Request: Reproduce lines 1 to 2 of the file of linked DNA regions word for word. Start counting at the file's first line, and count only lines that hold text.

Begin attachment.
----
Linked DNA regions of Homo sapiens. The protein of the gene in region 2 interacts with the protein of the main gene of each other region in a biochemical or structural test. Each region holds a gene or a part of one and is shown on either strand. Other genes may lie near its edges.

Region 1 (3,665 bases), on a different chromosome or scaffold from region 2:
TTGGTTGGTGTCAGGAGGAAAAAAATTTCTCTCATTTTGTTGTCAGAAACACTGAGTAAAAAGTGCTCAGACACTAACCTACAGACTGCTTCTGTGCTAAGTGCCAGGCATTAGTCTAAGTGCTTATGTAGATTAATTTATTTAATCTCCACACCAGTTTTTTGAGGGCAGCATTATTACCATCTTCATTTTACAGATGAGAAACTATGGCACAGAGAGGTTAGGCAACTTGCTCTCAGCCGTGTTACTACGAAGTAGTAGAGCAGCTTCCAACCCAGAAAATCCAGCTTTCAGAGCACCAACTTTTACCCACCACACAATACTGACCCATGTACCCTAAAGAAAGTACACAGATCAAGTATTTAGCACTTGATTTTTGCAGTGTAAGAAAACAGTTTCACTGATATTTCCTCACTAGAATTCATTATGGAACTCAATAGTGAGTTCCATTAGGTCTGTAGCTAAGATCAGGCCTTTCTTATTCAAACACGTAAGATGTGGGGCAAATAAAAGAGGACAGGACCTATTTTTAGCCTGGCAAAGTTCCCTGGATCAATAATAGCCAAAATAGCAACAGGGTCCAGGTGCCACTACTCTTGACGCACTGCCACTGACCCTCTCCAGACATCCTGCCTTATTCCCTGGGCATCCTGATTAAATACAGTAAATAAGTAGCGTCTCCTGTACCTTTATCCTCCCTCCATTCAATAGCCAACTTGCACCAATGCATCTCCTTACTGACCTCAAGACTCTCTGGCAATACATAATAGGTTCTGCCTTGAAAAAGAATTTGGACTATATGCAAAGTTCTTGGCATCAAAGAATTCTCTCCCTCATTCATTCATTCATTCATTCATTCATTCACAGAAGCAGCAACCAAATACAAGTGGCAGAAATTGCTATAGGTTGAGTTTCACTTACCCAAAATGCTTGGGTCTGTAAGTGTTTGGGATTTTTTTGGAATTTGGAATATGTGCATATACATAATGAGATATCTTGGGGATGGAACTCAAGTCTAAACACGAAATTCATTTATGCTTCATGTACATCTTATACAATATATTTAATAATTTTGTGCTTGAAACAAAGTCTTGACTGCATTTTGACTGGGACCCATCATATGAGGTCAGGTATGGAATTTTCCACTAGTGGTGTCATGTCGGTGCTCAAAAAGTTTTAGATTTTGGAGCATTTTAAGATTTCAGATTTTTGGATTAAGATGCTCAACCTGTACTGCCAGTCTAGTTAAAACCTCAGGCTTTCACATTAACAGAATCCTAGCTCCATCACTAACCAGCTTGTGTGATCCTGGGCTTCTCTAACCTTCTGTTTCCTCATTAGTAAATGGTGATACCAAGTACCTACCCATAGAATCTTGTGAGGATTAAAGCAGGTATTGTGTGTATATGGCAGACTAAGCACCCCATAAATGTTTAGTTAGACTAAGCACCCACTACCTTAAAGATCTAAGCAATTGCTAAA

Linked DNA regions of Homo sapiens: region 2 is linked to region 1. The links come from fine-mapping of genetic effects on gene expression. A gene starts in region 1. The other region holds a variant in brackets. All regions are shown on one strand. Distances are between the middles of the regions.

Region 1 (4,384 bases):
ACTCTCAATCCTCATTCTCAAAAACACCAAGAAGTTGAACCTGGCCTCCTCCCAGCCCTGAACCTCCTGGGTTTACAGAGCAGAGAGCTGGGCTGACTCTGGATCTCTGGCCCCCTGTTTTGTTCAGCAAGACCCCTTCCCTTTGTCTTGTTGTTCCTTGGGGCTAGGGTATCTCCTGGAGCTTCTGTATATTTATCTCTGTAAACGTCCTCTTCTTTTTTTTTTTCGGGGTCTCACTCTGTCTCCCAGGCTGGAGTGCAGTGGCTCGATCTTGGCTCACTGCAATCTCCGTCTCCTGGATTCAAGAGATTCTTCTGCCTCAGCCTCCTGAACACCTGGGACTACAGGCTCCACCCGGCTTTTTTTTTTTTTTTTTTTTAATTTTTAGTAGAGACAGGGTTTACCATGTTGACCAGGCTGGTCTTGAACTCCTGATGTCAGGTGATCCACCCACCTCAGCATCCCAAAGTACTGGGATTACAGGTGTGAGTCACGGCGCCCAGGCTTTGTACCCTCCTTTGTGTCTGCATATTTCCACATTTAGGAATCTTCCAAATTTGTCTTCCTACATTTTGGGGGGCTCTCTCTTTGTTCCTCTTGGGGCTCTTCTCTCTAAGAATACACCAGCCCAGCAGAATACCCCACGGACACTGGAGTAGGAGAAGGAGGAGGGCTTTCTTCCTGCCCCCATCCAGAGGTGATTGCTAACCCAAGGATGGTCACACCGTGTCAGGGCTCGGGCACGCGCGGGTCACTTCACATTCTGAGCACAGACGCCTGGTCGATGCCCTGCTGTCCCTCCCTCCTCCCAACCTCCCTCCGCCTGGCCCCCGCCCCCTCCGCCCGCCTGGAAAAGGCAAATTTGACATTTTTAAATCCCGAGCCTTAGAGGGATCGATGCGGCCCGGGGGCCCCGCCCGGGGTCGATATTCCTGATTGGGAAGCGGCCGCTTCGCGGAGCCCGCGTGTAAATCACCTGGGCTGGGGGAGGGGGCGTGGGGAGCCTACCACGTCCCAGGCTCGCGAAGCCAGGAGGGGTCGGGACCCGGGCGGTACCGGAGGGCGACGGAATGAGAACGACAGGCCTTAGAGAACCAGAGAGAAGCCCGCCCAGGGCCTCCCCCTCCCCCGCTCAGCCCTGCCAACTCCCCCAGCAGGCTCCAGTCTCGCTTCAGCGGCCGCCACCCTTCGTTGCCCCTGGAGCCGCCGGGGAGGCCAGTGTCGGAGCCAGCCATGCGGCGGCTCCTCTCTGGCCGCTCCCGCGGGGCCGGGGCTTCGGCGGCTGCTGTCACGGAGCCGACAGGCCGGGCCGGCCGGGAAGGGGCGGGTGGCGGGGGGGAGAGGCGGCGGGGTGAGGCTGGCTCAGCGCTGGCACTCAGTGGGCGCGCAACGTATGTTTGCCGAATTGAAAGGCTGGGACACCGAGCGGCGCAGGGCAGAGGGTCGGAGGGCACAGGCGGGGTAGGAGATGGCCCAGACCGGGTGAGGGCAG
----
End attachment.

Linked DNA regions of Homo sapiens. The protein of the gene in region 2 interacts with the protein of the main gene of each other region in a biochemical or structural test. Each region holds a gene or a part of one and is shown on either strand. Other genes may lie near its edges.

Region 1 (3,665 bases), on a different chromosome or scaffold from region 2: